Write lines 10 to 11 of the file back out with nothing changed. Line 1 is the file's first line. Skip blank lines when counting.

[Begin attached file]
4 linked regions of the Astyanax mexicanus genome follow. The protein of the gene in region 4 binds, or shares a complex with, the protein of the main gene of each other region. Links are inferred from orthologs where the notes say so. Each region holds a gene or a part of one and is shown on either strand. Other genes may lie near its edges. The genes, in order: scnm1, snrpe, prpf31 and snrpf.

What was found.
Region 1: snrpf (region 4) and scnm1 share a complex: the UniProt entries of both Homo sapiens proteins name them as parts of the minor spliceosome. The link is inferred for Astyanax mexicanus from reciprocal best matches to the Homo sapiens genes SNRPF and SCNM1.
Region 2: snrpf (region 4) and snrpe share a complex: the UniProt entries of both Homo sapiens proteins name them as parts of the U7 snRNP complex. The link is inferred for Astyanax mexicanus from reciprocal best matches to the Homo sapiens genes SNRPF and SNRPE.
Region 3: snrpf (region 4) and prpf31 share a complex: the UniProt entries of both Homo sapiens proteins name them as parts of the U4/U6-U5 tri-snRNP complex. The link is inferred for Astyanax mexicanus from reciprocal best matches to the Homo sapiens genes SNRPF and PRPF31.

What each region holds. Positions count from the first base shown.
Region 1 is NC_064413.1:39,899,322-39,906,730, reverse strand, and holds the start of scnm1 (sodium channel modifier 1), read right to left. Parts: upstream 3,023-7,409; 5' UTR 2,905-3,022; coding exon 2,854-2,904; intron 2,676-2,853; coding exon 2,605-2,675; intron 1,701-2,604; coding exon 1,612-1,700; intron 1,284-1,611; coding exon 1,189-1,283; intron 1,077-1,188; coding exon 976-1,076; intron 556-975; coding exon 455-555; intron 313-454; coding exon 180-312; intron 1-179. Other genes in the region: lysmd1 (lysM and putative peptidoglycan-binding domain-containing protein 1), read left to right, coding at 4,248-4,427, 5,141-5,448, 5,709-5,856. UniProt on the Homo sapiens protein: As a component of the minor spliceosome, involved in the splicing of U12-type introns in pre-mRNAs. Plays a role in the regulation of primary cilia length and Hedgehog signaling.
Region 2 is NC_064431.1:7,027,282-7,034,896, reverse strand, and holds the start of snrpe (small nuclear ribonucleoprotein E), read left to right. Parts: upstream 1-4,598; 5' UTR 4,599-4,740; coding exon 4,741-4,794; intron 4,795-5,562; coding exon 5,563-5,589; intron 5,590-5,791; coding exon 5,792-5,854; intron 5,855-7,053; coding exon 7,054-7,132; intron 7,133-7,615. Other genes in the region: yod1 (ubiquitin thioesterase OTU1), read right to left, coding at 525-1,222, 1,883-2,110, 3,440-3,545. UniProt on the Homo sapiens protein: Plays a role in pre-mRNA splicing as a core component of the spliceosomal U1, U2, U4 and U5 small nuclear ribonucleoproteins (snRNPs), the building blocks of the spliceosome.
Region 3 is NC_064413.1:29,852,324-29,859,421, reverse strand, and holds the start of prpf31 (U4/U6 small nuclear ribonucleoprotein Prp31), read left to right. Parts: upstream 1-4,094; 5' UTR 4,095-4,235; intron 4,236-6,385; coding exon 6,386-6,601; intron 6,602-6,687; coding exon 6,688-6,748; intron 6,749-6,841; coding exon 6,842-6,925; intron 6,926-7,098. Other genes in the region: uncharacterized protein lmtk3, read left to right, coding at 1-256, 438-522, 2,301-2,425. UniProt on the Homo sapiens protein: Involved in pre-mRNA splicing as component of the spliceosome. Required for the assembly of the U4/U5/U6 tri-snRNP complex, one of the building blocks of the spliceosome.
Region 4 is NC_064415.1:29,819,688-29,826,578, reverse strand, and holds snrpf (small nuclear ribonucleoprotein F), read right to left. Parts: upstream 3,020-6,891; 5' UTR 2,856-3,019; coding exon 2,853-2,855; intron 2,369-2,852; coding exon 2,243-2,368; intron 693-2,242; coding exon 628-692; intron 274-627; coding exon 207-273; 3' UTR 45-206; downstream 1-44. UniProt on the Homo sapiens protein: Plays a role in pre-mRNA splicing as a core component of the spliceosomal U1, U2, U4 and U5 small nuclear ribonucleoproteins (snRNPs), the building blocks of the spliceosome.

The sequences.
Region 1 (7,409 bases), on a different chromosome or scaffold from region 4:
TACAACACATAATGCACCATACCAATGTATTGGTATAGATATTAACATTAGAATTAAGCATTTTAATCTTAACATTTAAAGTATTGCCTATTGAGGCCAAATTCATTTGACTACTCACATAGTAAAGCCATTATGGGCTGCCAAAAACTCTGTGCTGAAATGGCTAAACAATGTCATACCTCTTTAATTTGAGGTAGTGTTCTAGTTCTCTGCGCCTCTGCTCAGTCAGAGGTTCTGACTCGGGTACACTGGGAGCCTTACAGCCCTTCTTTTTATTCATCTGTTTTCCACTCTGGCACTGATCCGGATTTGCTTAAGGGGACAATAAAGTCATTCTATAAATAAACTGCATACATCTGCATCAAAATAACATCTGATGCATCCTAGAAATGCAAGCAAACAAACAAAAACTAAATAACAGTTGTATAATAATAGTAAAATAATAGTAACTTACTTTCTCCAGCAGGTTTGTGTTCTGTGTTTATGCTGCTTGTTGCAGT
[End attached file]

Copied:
Region 4 is NC_064415.1:29,819,688-29,826,578, reverse strand, and holds snrpf (small nuclear ribonucleoprotein F), read right to left. Parts: upstream 3,020-6,891; 5' UTR 2,856-3,019; coding exon 2,853-2,855; intron 2,369-2,852; coding exon 2,243-2,368; intron 693-2,242; coding exon 628-692; intron 274-627; coding exon 207-273; 3' UTR 45-206; downstream 1-44. UniProt on the Homo sapiens protein: Plays a role in pre-mRNA splicing as a core component of the spliceosomal U1, U2, U4 and U5 small nuclear ribonucleoproteins (snRNPs), the building blocks of the spliceosome.

The sequences.